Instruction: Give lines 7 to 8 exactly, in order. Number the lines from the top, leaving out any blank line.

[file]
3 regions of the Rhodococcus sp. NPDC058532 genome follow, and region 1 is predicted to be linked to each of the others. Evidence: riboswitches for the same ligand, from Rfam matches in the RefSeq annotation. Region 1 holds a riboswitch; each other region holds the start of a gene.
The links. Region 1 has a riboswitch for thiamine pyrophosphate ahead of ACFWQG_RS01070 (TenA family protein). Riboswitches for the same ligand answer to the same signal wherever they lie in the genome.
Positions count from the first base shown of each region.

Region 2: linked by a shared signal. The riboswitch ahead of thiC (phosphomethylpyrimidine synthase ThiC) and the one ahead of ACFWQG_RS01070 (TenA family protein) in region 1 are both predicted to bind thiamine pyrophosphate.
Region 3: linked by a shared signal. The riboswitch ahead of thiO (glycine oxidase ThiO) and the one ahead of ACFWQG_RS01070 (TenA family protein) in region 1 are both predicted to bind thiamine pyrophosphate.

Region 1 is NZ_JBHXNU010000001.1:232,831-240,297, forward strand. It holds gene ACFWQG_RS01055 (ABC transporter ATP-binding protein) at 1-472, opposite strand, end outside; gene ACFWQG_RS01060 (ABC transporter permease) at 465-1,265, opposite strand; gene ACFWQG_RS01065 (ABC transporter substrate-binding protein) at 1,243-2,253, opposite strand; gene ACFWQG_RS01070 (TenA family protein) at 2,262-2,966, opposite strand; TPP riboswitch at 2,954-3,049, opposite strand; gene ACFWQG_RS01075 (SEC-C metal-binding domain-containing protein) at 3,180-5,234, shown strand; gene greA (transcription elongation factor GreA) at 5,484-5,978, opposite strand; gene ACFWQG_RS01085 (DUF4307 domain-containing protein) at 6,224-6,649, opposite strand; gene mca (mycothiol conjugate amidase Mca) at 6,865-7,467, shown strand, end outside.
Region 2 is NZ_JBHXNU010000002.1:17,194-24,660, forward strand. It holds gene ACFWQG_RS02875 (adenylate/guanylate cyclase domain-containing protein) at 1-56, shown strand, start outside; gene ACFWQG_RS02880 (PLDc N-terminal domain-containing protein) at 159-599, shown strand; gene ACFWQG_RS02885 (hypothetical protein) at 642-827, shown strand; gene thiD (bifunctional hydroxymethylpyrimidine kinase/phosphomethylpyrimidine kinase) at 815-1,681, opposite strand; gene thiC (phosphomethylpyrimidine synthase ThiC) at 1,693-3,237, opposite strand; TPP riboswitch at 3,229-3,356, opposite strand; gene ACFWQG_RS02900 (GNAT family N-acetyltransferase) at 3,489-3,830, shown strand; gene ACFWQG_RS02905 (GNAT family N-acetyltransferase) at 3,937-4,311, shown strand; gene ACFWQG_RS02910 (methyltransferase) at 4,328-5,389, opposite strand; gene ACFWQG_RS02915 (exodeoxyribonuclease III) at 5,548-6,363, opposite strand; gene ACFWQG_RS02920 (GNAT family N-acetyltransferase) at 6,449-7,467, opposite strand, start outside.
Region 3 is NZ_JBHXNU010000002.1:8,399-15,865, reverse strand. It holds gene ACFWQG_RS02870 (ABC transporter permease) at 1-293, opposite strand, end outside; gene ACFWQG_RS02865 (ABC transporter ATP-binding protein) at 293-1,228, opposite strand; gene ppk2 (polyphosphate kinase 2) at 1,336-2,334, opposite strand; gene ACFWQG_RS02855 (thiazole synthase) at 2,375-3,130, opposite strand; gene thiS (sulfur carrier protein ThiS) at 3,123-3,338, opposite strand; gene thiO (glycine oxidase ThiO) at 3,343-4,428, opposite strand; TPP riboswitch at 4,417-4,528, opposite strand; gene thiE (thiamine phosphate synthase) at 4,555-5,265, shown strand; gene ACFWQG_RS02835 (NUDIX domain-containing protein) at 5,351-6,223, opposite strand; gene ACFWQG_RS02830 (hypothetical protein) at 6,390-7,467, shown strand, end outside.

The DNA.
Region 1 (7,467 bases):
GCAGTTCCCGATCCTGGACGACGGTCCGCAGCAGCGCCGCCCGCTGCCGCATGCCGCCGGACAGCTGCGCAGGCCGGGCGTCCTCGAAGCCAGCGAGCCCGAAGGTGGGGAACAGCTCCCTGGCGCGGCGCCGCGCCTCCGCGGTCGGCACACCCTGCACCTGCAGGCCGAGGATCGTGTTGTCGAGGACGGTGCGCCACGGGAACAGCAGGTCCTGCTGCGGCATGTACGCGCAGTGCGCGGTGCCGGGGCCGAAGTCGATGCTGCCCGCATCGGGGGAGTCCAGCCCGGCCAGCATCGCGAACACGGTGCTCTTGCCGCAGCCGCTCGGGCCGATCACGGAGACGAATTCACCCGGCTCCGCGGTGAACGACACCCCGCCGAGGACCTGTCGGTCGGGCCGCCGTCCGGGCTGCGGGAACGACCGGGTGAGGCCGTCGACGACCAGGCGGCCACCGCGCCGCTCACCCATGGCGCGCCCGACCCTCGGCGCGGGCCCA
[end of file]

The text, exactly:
Region 2 is NZ_JBHXNU010000002.1:17,194-24,660, forward strand. It holds gene ACFWQG_RS02875 (adenylate/guanylate cyclase domain-containing protein) at 1-56, shown strand, start outside; gene ACFWQG_RS02880 (PLDc N-terminal domain-containing protein) at 159-599, shown strand; gene ACFWQG_RS02885 (hypothetical protein) at 642-827, shown strand; gene thiD (bifunctional hydroxymethylpyrimidine kinase/phosphomethylpyrimidine kinase) at 815-1,681, opposite strand; gene thiC (phosphomethylpyrimidine synthase ThiC) at 1,693-3,237, opposite strand; TPP riboswitch at 3,229-3,356, opposite strand; gene ACFWQG_RS02900 (GNAT family N-acetyltransferase) at 3,489-3,830, shown strand; gene ACFWQG_RS02905 (GNAT family N-acetyltransferase) at 3,937-4,311, shown strand; gene ACFWQG_RS02910 (methyltransferase) at 4,328-5,389, opposite strand; gene ACFWQG_RS02915 (exodeoxyribonuclease III) at 5,548-6,363, opposite strand; gene ACFWQG_RS02920 (GNAT family N-acetyltransferase) at 6,449-7,467, opposite strand, start outside.
Region 3 is NZ_JBHXNU010000002.1:8,399-15,865, reverse strand. It holds gene ACFWQG_RS02870 (ABC transporter permease) at 1-293, opposite strand, end outside; gene ACFWQG_RS02865 (ABC transporter ATP-binding protein) at 293-1,228, opposite strand; gene ppk2 (polyphosphate kinase 2) at 1,336-2,334, opposite strand; gene ACFWQG_RS02855 (thiazole synthase) at 2,375-3,130, opposite strand; gene thiS (sulfur carrier protein ThiS) at 3,123-3,338, opposite strand; gene thiO (glycine oxidase ThiO) at 3,343-4,428, opposite strand; TPP riboswitch at 4,417-4,528, opposite strand; gene thiE (thiamine phosphate synthase) at 4,555-5,265, shown strand; gene ACFWQG_RS02835 (NUDIX domain-containing protein) at 5,351-6,223, opposite strand; gene ACFWQG_RS02830 (hypothetical protein) at 6,390-7,467, shown strand, end outside.